On Saturday, September 30, the Amherst Belt Lines was the main attraction at the annual Rutland Railway Association’s train show.
The one-day event is a major fundraiser for the Rutland Railway Association which promotes railroad education and interest in Rutland, Vermont - an area rich in railroad history.
The Belt Lines layout included the Beaver Brook, Bolton Junction, Clara, Hillsboro, HB Industrial, John Deere, Owings Mills, South Hooksett, and Sullivans/Eastside modules.
On June 25th, the Amherst Belt Lines played a key role at the Springfield Union Station reopening celebration.
The event marked the $94 million floor-to-ceiling renovation and rehabilitation of the station that was built in 1926. The re-opening celebration not only gave visitors a first-hand look at the refurbished station, but turned out to be a lot of fun, too.
The Amherst Railway Society had a table promoting membership and the Railroad Hobby Show. And, the Amherst Belt Lines had an operating model railroad on display.
Although small by Belt Lines standards, the layout was a popular attraction for the event’s large turnout.
At the August 20 Amherst Railway Society Open House, the Amherst Belt Lines unveiled a new kit designed to make it even easier to build HO scale model railroad modules.
The initial kit is a standard 2 foot x 4 foot straight module that comes with all lumber pre-drilled for assembly, all hardware, and all through-wiring components. Initial pricing on the standard module kit is $100.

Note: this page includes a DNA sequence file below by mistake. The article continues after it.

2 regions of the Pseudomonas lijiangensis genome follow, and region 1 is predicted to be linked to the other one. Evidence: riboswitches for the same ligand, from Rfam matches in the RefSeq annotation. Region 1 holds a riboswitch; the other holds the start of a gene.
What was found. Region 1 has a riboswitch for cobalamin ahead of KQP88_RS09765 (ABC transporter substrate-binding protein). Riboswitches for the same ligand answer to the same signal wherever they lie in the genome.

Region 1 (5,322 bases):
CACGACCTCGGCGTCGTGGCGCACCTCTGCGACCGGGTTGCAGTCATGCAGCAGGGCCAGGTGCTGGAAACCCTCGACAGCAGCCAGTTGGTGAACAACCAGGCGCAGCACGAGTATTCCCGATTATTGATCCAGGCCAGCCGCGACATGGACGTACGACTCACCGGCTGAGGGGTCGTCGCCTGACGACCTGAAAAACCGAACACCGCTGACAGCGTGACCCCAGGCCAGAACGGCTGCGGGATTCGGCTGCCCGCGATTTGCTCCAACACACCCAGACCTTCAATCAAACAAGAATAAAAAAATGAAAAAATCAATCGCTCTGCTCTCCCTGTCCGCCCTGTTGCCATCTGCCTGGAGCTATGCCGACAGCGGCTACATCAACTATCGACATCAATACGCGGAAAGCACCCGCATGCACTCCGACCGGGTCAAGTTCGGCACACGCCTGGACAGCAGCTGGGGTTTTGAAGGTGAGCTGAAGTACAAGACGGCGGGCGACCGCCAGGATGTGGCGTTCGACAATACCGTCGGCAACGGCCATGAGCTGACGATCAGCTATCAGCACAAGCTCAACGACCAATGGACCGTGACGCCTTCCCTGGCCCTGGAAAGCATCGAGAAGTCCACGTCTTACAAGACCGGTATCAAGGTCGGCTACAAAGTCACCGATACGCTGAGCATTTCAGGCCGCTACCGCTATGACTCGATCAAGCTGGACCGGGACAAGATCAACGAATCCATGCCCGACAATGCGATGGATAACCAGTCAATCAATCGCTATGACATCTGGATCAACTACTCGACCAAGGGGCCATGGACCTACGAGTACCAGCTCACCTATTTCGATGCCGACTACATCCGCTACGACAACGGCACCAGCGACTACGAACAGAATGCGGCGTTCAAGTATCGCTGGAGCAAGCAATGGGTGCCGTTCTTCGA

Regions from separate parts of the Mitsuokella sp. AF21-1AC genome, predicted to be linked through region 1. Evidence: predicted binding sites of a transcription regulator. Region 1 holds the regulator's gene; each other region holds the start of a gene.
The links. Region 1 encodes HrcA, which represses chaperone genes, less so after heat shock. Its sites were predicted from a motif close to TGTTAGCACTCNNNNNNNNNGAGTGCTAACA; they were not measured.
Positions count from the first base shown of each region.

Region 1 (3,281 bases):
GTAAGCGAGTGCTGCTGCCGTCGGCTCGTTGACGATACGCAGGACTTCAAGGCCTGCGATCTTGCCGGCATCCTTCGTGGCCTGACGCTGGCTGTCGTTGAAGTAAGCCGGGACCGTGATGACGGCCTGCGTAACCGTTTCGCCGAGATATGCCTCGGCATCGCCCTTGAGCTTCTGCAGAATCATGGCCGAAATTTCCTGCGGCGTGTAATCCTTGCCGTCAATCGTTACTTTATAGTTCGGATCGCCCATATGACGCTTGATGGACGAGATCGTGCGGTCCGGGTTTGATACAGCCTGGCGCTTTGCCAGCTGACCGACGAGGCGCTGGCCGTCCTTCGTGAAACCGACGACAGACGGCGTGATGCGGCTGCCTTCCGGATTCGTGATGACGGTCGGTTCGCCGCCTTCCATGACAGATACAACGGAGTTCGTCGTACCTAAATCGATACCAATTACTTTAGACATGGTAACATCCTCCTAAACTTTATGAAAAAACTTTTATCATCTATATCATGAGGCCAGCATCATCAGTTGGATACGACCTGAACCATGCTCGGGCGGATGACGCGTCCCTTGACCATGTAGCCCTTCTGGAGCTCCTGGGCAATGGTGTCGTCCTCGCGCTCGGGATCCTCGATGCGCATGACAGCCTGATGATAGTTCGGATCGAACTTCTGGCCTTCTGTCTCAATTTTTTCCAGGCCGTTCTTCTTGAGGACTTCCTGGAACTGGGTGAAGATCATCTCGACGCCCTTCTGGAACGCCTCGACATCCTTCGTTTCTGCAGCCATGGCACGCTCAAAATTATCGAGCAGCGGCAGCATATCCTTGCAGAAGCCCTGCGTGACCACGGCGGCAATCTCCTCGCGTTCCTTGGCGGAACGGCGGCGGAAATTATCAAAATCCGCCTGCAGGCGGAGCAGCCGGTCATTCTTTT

If the kit idea is popular, we will add a six-foot module kit and a corner module kit as well. Our intent is to eventually list and sell the module kits through the ARS Store. For now, the kits are being produced when ordered.
If you are interested in ordering a four-foot module kit, please contact us at: firstname.lastname@example.org.
Model railroads are a system that is connected by a set of rules. Much like computer programming, model railroads appeal to adults and children with creative, inventive minds.
In model railroading, community matters. When you operate with a group or participate in a club, you make new friends and learn new modeling skills. All of us are smarter than any one of us. That’s what makes a model railroad club such a great learning experience.